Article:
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Opinion | Abortion Bans Will Affect Americans Rich and Poor

But the wealthiest are in for some unpleasant surprises when it comes to abortion. The scenarios where a woman needs an abortion include medical emergencies where any delay in treatment can have severe, even fatal consequences — and in those circumstances abortion pills obtained by mail won’t help. One in 50 pregnancies in the United States are ectopic pregnancies, for example, where a fertilized egg implants outside the uterus. The embryo must be removed, and delaying that treatment can result in sepsis, internal bleeding and death. Placental abruptions must be addressed immediately to avoid extensive bleeding, renal failure and even, in some instances, death. Any woman who finds herself in either of these scenarios is not going to be able to pack her bags and go for a long drive. Even for someone with the means, an airlift to a medical facility in another state may not be quick enough to save her. She will need to be treated locally and immediately. Some of the bans going into effect around the country include medical exceptions for these situations, but if there’s any ambiguity about what the law allows, the time it takes a medical professional to consult a lawyer may be the difference between life and death.

Some states are expected to try to ban interstate travel for abortions. Bans in Texas and Oklahoma leave room for that possibility. Planned Parenthood’s Montana branch has reportedly decided that it will no longer provide medication abortions for patients from certain states where bans are in effect or in the works, citing the “rapidly changing” legal landscape. It’s also clear that many Republicans view the Roe reversal as an inroad to a total federal ban. If they gain electoral victories in 2024, this is a very likely outcome, and in that case there will be no blue state abortion clinics to travel to. Even now, the lines and waiting times at abortion clinics in safe haven states are likely to get very long.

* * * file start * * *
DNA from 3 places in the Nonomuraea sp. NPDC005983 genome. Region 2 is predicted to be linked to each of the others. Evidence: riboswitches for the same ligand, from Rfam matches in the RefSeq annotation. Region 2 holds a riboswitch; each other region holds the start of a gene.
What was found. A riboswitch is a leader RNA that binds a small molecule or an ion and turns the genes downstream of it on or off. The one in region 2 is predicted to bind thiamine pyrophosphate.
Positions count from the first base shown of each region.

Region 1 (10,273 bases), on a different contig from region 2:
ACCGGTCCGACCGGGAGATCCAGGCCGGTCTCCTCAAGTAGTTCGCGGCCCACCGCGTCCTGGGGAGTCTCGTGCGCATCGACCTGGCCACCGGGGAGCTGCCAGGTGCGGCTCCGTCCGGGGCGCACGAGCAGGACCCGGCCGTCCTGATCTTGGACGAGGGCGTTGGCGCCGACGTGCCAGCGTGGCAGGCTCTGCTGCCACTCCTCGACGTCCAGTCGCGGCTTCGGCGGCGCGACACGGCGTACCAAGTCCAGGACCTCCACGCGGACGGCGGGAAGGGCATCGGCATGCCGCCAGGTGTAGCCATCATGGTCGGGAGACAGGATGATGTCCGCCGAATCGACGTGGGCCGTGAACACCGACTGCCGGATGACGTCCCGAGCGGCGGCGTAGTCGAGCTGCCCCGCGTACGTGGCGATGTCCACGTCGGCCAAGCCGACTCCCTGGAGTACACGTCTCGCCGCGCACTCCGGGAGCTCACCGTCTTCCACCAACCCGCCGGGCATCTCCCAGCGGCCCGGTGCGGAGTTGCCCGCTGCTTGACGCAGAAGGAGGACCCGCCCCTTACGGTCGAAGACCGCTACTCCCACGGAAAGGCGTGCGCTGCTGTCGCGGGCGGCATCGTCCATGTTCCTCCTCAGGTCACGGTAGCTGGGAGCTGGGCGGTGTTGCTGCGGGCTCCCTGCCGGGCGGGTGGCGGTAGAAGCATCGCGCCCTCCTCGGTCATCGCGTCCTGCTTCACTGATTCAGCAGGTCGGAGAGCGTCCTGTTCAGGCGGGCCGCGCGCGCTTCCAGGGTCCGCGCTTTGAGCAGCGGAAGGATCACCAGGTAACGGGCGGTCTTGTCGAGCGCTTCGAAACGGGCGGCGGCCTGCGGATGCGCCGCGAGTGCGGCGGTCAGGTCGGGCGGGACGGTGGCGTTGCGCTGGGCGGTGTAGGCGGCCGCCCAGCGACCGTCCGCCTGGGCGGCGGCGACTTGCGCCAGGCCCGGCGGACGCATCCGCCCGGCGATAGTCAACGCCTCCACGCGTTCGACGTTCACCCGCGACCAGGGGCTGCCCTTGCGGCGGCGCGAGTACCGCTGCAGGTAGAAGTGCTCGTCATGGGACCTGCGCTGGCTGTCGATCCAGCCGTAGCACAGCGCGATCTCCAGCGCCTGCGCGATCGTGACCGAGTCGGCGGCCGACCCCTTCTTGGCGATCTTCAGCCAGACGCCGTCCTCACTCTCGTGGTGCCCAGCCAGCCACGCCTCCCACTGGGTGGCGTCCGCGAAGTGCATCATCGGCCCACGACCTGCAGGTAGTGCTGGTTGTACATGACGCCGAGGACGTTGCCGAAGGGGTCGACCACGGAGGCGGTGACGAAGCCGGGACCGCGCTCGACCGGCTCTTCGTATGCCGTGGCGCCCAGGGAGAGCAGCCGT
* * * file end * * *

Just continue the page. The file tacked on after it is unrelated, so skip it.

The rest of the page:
Many people also assume the wealthy can always find a local doctor willing to perform an abortion, even in a state where it has become illegal. This seems unlikely. While some providers did flout the law and provide women with abortions before Roe in 1973, the ubiquity of digital surveillance and other mechanisms for violating the privacy of women seeking abortions have made it far more difficult for them to do so privately and safely. Trigger laws are already forcing medical professionals to consult lawyers before they provide care, and laws that criminalize abortion leave health care workers with little incentive to violate them. When faced with the prospect of prosecution or losing a medical license, how many doctors will take this risk, even when money is offered? Meanwhile, anti-choice conservatives are already working to make it harder to access abortion pills.

Some believe abortion bans won’t affect them because they’ll never find themselves in need of an abortion. Conservatives might imagine the typical woman who needs one fits an archetype: poor, single, liberal, promiscuous, anti-family and irresponsible. But most women who get abortions are already mothers (60 percent). Nearly half of abortion seekers live below the poverty line, but a significant portion are not poor. (Women with higher incomes have more access to contraception, but that dynamic might change if the Supreme Court follows through on Justice Clarence Thomas’s suggestion to revisit earlier rulings, including the right to contraception.) Conservative families also include teenagers and young women whose privacy, autonomy and ability to seek medical care, regardless of whether their parents approve, will be severely compromised by abortion bans.

The reality is that women from every demographic need abortions. Well-off conservative women are not immune to contraception failures, gynecological emergencies, miscarriages, incest or rape. Many women find that despite their beliefs, carrying a pregnancy to term is just not something they can go through with, for a range of reasons. Pregnancy itself can be life-threatening for women with certain pre-existing medical conditions, and even for women who don’t have those risks, it is life-altering. The kind of person who might need or want an abortion is, put simply, any person capable of getting pregnant.

Women will die because of this — disproportionately poor and middle-class women, but not just poor and middle-class women. Rich women could just as easily suffer and die too — even those who think they would never need an abortion, or that they would never be denied essential medical care in the United States of America in 2022.

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